Some, however, contend that other factors are at play-that there are race and class issues involved, and that the general targets are the pretty boys who are believed to represent the Duke student body. They point to Duke greats like Grant Hill, Elton Brand and Jason Williams and wonder why they weren't villainized to the same extent as some of their white counterparts.
In an interview last year with the Greensboro News-Record, Krzyzewski said that the racial element might not be the "main point" but still a "legitimate" one.
The newest piece of anti-Duke material on the Internet is a joke application for the "Duke University Flopping Camp." Among the questions asked on the one-page document are: "Do you lack athletic ability?," "Does your offensive 'game' consist of standing outside the three-point line?" and "Are you a lil' floor-slapper?"
It also asks, "Are you white?"
"There are misguided issues of class and race," said Will Leitch, editor of the popular sports blog Deadspin. "This is sometimes the price you pay for success-it's not necessarily a fair price.
"In sports, we need a villain.... The thing I think people attack is the impression that they're these pretty-boys who never had to work too hard and get away with things. But there's a funny irony in that because those are actually the guys that are working the hardest, the scrappers."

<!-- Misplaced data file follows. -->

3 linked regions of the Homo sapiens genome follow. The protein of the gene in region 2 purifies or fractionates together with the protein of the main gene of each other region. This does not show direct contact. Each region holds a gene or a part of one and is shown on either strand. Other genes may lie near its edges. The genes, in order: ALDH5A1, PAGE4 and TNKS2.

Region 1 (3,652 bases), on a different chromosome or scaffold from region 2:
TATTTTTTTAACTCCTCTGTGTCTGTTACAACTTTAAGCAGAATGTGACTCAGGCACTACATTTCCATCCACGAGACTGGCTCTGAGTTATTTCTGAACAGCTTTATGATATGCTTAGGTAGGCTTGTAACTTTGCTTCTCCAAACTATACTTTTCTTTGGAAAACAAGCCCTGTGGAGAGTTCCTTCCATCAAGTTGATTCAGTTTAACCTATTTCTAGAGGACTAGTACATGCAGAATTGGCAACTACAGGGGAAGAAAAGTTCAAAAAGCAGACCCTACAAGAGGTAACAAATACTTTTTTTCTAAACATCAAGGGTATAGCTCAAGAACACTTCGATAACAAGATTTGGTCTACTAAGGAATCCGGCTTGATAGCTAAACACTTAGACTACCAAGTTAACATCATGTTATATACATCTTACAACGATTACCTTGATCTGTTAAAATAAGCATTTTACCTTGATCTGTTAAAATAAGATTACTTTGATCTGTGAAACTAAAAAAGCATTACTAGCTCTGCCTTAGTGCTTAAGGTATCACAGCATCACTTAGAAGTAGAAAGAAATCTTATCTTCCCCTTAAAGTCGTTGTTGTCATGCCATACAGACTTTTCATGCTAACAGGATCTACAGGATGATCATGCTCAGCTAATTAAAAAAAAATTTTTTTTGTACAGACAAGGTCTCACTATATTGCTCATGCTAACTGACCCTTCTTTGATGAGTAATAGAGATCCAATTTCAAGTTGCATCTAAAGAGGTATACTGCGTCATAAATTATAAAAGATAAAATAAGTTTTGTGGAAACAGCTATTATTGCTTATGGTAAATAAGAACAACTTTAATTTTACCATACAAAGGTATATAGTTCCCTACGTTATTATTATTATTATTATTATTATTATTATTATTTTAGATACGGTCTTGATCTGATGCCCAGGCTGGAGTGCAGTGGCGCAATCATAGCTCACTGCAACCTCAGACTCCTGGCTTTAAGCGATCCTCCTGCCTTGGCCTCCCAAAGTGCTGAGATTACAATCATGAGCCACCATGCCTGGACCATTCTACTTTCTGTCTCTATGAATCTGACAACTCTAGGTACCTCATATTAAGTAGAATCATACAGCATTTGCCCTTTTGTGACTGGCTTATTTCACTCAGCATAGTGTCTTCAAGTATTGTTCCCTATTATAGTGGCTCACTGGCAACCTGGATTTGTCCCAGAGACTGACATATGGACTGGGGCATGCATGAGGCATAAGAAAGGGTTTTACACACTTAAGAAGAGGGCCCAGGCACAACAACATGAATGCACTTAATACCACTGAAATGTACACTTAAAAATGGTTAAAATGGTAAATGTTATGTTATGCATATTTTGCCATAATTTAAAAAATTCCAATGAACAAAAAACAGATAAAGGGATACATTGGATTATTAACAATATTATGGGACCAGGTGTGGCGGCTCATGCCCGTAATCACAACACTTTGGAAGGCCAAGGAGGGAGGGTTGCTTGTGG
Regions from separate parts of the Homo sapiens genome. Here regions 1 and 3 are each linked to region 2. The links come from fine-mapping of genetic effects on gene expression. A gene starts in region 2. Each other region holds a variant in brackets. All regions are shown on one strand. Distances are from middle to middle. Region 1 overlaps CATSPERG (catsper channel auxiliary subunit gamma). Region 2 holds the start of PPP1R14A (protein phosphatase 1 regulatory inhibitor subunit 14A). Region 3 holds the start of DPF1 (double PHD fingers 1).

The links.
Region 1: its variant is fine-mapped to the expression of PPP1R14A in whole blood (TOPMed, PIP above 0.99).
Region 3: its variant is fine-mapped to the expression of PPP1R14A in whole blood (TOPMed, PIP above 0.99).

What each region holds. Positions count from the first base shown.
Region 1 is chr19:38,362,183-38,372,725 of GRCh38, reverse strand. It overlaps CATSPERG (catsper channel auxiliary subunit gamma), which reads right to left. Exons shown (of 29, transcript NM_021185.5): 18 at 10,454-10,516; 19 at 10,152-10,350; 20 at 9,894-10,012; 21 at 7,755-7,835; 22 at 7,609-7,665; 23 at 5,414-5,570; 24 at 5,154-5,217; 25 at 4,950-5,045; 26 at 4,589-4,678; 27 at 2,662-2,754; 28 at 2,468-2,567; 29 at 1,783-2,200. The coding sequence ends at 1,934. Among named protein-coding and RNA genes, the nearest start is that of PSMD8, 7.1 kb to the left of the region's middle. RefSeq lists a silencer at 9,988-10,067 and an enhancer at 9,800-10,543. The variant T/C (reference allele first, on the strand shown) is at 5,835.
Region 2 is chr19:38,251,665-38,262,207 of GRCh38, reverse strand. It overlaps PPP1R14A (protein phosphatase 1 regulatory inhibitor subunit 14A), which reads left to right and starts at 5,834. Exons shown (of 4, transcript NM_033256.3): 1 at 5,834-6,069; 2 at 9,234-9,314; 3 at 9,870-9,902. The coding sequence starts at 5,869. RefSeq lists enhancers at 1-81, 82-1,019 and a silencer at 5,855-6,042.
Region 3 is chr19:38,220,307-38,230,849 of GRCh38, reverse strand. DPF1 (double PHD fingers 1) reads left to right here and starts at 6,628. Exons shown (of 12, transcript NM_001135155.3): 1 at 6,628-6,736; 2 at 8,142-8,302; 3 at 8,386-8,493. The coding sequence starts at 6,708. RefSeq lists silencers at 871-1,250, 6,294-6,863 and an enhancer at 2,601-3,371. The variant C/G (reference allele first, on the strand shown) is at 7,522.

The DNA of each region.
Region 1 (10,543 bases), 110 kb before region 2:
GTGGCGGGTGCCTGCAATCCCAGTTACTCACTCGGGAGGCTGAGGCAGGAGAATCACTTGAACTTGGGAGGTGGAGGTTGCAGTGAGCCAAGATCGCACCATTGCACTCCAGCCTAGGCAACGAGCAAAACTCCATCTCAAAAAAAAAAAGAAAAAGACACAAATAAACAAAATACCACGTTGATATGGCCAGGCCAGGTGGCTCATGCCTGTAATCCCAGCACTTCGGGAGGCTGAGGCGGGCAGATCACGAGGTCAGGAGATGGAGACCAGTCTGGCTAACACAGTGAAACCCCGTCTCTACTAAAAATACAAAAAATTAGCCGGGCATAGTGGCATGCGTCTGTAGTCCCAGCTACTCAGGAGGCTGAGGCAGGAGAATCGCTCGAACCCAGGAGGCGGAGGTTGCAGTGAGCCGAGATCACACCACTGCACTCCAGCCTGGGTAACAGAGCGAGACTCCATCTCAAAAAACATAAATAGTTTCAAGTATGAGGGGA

"It comes with the territory"
When Redick cast his prophecy about Paulus during his senior season, he was well aware of Duke's position in the college basketball landscape.
For most programs, the Blue Devils' 2007 record of 22-11 and an NCAA Tournament appearance is considered a successful year. Not for Coach K and Duke. In Durham, that's the type of season that sets off alarm bells and has everyone from ESPN analysts to anonymous bloggers sounding off about the decline of Krzyzewski's program.
It's that expectation of success-and by and large the Blue Devils' ability to deliver-that has put Duke on the current pedestal it shares with a select few teams across all of sports.
"The No. 1 reason across the board why people hate Duke is that Duke has been too consistently good for too long," Leitch said. "There are other factors, but the success is No. 1 through 5, there's no doubt whatsoever."
Some have argued over the years, though, that the Duke hatred goes beyond the success. Not only have the Blue Devils been good, but they've been the type of good that frustrates everyone who is not a Duke fan. They shoot well, they take charges, they play with emotion and, yes, with a bit of arrogance.